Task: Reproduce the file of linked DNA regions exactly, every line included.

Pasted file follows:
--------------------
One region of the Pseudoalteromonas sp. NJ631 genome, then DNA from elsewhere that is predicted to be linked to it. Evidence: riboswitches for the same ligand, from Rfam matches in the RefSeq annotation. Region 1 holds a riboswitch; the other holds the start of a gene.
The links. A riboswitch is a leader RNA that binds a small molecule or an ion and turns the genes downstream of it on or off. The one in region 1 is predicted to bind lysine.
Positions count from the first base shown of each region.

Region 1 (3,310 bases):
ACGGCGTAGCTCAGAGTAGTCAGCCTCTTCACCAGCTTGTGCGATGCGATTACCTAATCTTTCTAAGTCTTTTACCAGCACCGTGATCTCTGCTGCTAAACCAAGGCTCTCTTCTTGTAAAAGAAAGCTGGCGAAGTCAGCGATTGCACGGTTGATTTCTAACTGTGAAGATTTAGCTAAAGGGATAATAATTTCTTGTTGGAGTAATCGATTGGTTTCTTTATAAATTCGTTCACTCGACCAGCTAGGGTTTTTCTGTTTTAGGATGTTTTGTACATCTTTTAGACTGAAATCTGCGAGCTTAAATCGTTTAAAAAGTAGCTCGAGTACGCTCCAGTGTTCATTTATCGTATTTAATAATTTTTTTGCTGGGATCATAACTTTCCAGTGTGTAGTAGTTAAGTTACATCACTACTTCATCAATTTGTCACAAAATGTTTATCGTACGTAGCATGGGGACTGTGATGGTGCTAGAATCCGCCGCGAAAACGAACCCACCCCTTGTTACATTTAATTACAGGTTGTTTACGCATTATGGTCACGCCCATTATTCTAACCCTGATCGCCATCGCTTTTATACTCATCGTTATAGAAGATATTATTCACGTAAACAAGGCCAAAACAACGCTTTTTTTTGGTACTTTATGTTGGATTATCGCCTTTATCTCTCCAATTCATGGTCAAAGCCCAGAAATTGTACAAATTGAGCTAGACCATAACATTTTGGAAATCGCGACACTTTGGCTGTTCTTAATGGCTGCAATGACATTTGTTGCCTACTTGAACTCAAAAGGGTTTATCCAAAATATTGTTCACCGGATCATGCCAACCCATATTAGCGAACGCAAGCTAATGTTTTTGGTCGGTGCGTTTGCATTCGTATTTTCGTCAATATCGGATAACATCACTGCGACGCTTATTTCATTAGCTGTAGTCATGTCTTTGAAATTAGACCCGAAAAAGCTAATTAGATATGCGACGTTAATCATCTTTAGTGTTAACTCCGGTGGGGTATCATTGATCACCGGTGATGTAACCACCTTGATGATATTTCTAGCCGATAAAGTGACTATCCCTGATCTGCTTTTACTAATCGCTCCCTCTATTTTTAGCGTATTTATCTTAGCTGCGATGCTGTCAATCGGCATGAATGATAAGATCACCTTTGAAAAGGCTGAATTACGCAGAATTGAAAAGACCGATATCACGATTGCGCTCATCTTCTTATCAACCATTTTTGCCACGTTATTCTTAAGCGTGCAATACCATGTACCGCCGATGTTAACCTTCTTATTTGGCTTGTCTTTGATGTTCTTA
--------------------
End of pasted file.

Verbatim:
One region of the Pseudoalteromonas sp. NJ631 genome, then DNA from elsewhere that is predicted to be linked to it. Evidence: riboswitches for the same ligand, from Rfam matches in the RefSeq annotation. Region 1 holds a riboswitch; the other holds the start of a gene.
The links. A riboswitch is a leader RNA that binds a small molecule or an ion and turns the genes downstream of it on or off. The one in region 1 is predicted to bind lysine.
Positions count from the first base shown of each region.

Region 1 (3,310 bases):
ACGGCGTAGCTCAGAGTAGTCAGCCTCTTCACCAGCTTGTGCGATGCGATTACCTAATCTTTCTAAGTCTTTTACCAGCACCGTGATCTCTGCTGCTAAACCAAGGCTCTCTTCTTGTAAAAGAAAGCTGGCGAAGTCAGCGATTGCACGGTTGATTTCTAACTGTGAAGATTTAGCTAAAGGGATAATAATTTCTTGTTGGAGTAATCGATTGGTTTCTTTATAAATTCGTTCACTCGACCAGCTAGGGTTTTTCTGTTTTAGGATGTTTTGTACATCTTTTAGACTGAAATCTGCGAGCTTAAATCGTTTAAAAAGTAGCTCGAGTACGCTCCAGTGTTCATTTATCGTATTTAATAATTTTTTTGCTGGGATCATAACTTTCCAGTGTGTAGTAGTTAAGTTACATCACTACTTCATCAATTTGTCACAAAATGTTTATCGTACGTAGCATGGGGACTGTGATGGTGCTAGAATCCGCCGCGAAAACGAACCCACCCCTTGTTACATTTAATTACAGGTTGTTTACGCATTATGGTCACGCCCATTATTCTAACCCTGATCGCCATCGCTTTTATACTCATCGTTATAGAAGATATTATTCACGTAAACAAGGCCAAAACAACGCTTTTTTTTGGTACTTTATGTTGGATTATCGCCTTTATCTCTCCAATTCATGGTCAAAGCCCAGAAATTGTACAAATTGAGCTAGACCATAACATTTTGGAAATCGCGACACTTTGGCTGTTCTTAATGGCTGCAATGACATTTGTTGCCTACTTGAACTCAAAAGGGTTTATCCAAAATATTGTTCACCGGATCATGCCAACCCATATTAGCGAACGCAAGCTAATGTTTTTGGTCGGTGCGTTTGCATTCGTATTTTCGTCAATATCGGATAACATCACTGCGACGCTTATTTCATTAGCTGTAGTCATGTCTTTGAAATTAGACCCGAAAAAGCTAATTAGATATGCGACGTTAATCATCTTTAGTGTTAACTCCGGTGGGGTATCATTGATCACCGGTGATGTAACCACCTTGATGATATTTCTAGCCGATAAAGTGACTATCCCTGATCTGCTTTTACTAATCGCTCCCTCTATTTTTAGCGTATTTATCTTAGCTGCGATGCTGTCAATCGGCATGAATGATAAGATCACCTTTGAAAAGGCTGAATTACGCAGAATTGAAAAGACCGATATCACGATTGCGCTCATCTTCTTATCAACCATTTTTGCCACGTTATTCTTAAGCGTGCAATACCATGTACCGCCGATGTTAACCTTCTTATTTGGCTTGTCTTTGATGTTCTTA